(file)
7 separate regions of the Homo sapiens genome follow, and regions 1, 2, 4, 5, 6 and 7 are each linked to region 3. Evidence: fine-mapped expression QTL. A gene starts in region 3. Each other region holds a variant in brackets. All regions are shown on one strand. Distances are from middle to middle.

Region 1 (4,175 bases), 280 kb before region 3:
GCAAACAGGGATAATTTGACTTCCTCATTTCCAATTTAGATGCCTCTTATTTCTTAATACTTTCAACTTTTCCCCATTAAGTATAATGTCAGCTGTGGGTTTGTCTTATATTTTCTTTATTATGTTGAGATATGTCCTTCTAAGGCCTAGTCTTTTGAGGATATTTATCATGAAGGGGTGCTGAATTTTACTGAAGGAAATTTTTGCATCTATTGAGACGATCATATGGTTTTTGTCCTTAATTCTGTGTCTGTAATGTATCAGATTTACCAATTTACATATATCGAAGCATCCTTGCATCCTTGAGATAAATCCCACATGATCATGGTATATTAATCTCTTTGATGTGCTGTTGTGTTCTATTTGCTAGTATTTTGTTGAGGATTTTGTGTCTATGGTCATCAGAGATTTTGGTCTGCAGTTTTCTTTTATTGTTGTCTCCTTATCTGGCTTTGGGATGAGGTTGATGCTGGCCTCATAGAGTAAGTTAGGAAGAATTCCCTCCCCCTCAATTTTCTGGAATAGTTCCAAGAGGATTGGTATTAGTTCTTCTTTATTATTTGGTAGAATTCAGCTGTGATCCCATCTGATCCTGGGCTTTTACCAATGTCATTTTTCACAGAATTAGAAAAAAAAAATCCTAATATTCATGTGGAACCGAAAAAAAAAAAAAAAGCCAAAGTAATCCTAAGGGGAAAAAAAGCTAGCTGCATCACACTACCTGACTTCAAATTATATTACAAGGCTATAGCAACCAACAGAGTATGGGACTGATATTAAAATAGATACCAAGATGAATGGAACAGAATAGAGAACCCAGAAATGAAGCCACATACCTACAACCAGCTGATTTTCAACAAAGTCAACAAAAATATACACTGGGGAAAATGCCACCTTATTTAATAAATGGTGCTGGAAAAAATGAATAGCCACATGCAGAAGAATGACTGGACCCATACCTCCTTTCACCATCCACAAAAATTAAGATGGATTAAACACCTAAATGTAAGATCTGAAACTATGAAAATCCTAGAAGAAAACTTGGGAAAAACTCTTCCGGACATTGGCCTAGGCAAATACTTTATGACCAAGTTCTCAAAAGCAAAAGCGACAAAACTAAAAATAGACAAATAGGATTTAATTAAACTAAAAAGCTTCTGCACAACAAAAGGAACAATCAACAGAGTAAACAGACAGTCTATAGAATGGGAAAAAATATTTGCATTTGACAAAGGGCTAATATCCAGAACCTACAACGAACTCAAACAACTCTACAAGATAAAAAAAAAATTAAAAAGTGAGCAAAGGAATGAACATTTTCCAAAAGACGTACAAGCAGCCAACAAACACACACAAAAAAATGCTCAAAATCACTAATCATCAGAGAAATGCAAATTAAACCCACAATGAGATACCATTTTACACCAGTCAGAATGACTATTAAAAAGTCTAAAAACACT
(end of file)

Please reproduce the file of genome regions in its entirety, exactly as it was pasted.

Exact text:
7 separate regions of the Homo sapiens genome follow, and regions 1, 2, 4, 5, 6 and 7 are each linked to region 3. Evidence: fine-mapped expression QTL. A gene starts in region 3. Each other region holds a variant in brackets. All regions are shown on one strand. Distances are from middle to middle.

Region 1 (4,175 bases), 280 kb before region 3:
GCAAACAGGGATAATTTGACTTCCTCATTTCCAATTTAGATGCCTCTTATTTCTTAATACTTTCAACTTTTCCCCATTAAGTATAATGTCAGCTGTGGGTTTGTCTTATATTTTCTTTATTATGTTGAGATATGTCCTTCTAAGGCCTAGTCTTTTGAGGATATTTATCATGAAGGGGTGCTGAATTTTACTGAAGGAAATTTTTGCATCTATTGAGACGATCATATGGTTTTTGTCCTTAATTCTGTGTCTGTAATGTATCAGATTTACCAATTTACATATATCGAAGCATCCTTGCATCCTTGAGATAAATCCCACATGATCATGGTATATTAATCTCTTTGATGTGCTGTTGTGTTCTATTTGCTAGTATTTTGTTGAGGATTTTGTGTCTATGGTCATCAGAGATTTTGGTCTGCAGTTTTCTTTTATTGTTGTCTCCTTATCTGGCTTTGGGATGAGGTTGATGCTGGCCTCATAGAGTAAGTTAGGAAGAATTCCCTCCCCCTCAATTTTCTGGAATAGTTCCAAGAGGATTGGTATTAGTTCTTCTTTATTATTTGGTAGAATTCAGCTGTGATCCCATCTGATCCTGGGCTTTTACCAATGTCATTTTTCACAGAATTAGAAAAAAAAAATCCTAATATTCATGTGGAACCGAAAAAAAAAAAAAAAGCCAAAGTAATCCTAAGGGGAAAAAAAGCTAGCTGCATCACACTACCTGACTTCAAATTATATTACAAGGCTATAGCAACCAACAGAGTATGGGACTGATATTAAAATAGATACCAAGATGAATGGAACAGAATAGAGAACCCAGAAATGAAGCCACATACCTACAACCAGCTGATTTTCAACAAAGTCAACAAAAATATACACTGGGGAAAATGCCACCTTATTTAATAAATGGTGCTGGAAAAAATGAATAGCCACATGCAGAAGAATGACTGGACCCATACCTCCTTTCACCATCCACAAAAATTAAGATGGATTAAACACCTAAATGTAAGATCTGAAACTATGAAAATCCTAGAAGAAAACTTGGGAAAAACTCTTCCGGACATTGGCCTAGGCAAATACTTTATGACCAAGTTCTCAAAAGCAAAAGCGACAAAACTAAAAATAGACAAATAGGATTTAATTAAACTAAAAAGCTTCTGCACAACAAAAGGAACAATCAACAGAGTAAACAGACAGTCTATAGAATGGGAAAAAATATTTGCATTTGACAAAGGGCTAATATCCAGAACCTACAACGAACTCAAACAACTCTACAAGATAAAAAAAAAATTAAAAAGTGAGCAAAGGAATGAACATTTTCCAAAAGACGTACAAGCAGCCAACAAACACACACAAAAAAATGCTCAAAATCACTAATCATCAGAGAAATGCAAATTAAACCCACAATGAGATACCATTTTACACCAGTCAGAATGACTATTAAAAAGTCTAAAAACACT